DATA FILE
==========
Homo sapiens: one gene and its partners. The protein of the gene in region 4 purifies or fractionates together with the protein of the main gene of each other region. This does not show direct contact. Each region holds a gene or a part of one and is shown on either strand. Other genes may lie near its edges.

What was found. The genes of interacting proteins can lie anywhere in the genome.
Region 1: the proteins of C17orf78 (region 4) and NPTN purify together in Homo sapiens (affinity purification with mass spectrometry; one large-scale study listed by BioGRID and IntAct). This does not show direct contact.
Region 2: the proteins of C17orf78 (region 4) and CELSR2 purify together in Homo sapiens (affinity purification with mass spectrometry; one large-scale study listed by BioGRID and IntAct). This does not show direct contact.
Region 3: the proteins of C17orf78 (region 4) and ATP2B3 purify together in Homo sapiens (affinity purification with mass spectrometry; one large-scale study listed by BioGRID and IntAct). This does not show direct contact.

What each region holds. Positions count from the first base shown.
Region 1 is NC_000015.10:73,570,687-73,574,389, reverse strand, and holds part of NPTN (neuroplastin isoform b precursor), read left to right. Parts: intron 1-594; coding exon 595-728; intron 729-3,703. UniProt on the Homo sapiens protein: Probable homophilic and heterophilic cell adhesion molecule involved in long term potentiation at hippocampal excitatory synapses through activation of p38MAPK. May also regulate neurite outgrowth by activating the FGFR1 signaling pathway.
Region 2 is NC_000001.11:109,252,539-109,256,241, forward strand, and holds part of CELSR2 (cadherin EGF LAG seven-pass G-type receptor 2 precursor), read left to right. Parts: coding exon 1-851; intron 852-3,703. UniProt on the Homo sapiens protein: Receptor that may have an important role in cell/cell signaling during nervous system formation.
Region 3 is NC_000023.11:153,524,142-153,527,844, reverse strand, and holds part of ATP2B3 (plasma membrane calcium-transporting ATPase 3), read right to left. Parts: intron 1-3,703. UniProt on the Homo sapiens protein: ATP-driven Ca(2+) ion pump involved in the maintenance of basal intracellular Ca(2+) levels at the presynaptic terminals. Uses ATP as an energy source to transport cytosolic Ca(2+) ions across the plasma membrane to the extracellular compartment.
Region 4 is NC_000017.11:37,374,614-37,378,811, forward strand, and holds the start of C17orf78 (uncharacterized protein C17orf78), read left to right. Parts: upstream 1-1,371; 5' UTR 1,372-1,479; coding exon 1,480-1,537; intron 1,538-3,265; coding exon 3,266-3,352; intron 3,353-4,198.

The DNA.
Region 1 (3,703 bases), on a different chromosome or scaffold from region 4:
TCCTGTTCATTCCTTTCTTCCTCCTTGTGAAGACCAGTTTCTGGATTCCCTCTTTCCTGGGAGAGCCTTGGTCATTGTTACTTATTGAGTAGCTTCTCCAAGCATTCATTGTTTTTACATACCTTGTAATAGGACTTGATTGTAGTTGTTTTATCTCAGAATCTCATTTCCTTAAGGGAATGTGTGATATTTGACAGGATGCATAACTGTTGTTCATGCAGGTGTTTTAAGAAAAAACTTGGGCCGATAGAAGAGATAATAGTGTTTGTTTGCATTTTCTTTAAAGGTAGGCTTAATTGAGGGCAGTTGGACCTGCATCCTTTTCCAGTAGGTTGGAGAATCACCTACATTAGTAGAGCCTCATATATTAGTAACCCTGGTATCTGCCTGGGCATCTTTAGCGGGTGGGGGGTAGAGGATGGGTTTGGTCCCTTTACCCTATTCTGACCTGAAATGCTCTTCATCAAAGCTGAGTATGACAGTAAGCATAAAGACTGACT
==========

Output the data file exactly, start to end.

Homo sapiens: one gene and its partners. The protein of the gene in region 4 purifies or fractionates together with the protein of the main gene of each other region. This does not show direct contact. Each region holds a gene or a part of one and is shown on either strand. Other genes may lie near its edges.

What was found. The genes of interacting proteins can lie anywhere in the genome.
Region 1: the proteins of C17orf78 (region 4) and NPTN purify together in Homo sapiens (affinity purification with mass spectrometry; one large-scale study listed by BioGRID and IntAct). This does not show direct contact.
Region 2: the proteins of C17orf78 (region 4) and CELSR2 purify together in Homo sapiens (affinity purification with mass spectrometry; one large-scale study listed by BioGRID and IntAct). This does not show direct contact.
Region 3: the proteins of C17orf78 (region 4) and ATP2B3 purify together in Homo sapiens (affinity purification with mass spectrometry; one large-scale study listed by BioGRID and IntAct). This does not show direct contact.

What each region holds. Positions count from the first base shown.
Region 1 is NC_000015.10:73,570,687-73,574,389, reverse strand, and holds part of NPTN (neuroplastin isoform b precursor), read left to right. Parts: intron 1-594; coding exon 595-728; intron 729-3,703. UniProt on the Homo sapiens protein: Probable homophilic and heterophilic cell adhesion molecule involved in long term potentiation at hippocampal excitatory synapses through activation of p38MAPK. May also regulate neurite outgrowth by activating the FGFR1 signaling pathway.
Region 2 is NC_000001.11:109,252,539-109,256,241, forward strand, and holds part of CELSR2 (cadherin EGF LAG seven-pass G-type receptor 2 precursor), read left to right. Parts: coding exon 1-851; intron 852-3,703. UniProt on the Homo sapiens protein: Receptor that may have an important role in cell/cell signaling during nervous system formation.
Region 3 is NC_000023.11:153,524,142-153,527,844, reverse strand, and holds part of ATP2B3 (plasma membrane calcium-transporting ATPase 3), read right to left. Parts: intron 1-3,703. UniProt on the Homo sapiens protein: ATP-driven Ca(2+) ion pump involved in the maintenance of basal intracellular Ca(2+) levels at the presynaptic terminals. Uses ATP as an energy source to transport cytosolic Ca(2+) ions across the plasma membrane to the extracellular compartment.
Region 4 is NC_000017.11:37,374,614-37,378,811, forward strand, and holds the start of C17orf78 (uncharacterized protein C17orf78), read left to right. Parts: upstream 1-1,371; 5' UTR 1,372-1,479; coding exon 1,480-1,537; intron 1,538-3,265; coding exon 3,266-3,352; intron 3,353-4,198.

The DNA.
Region 1 (3,703 bases), on a different chromosome or scaffold from region 4:
TCCTGTTCATTCCTTTCTTCCTCCTTGTGAAGACCAGTTTCTGGATTCCCTCTTTCCTGGGAGAGCCTTGGTCATTGTTACTTATTGAGTAGCTTCTCCAAGCATTCATTGTTTTTACATACCTTGTAATAGGACTTGATTGTAGTTGTTTTATCTCAGAATCTCATTTCCTTAAGGGAATGTGTGATATTTGACAGGATGCATAACTGTTGTTCATGCAGGTGTTTTAAGAAAAAACTTGGGCCGATAGAAGAGATAATAGTGTTTGTTTGCATTTTCTTTAAAGGTAGGCTTAATTGAGGGCAGTTGGACCTGCATCCTTTTCCAGTAGGTTGGAGAATCACCTACATTAGTAGAGCCTCATATATTAGTAACCCTGGTATCTGCCTGGGCATCTTTAGCGGGTGGGGGGTAGAGGATGGGTTTGGTCCCTTTACCCTATTCTGACCTGAAATGCTCTTCATCAAAGCTGAGTATGACAGTAAGCATAAAGACTGACT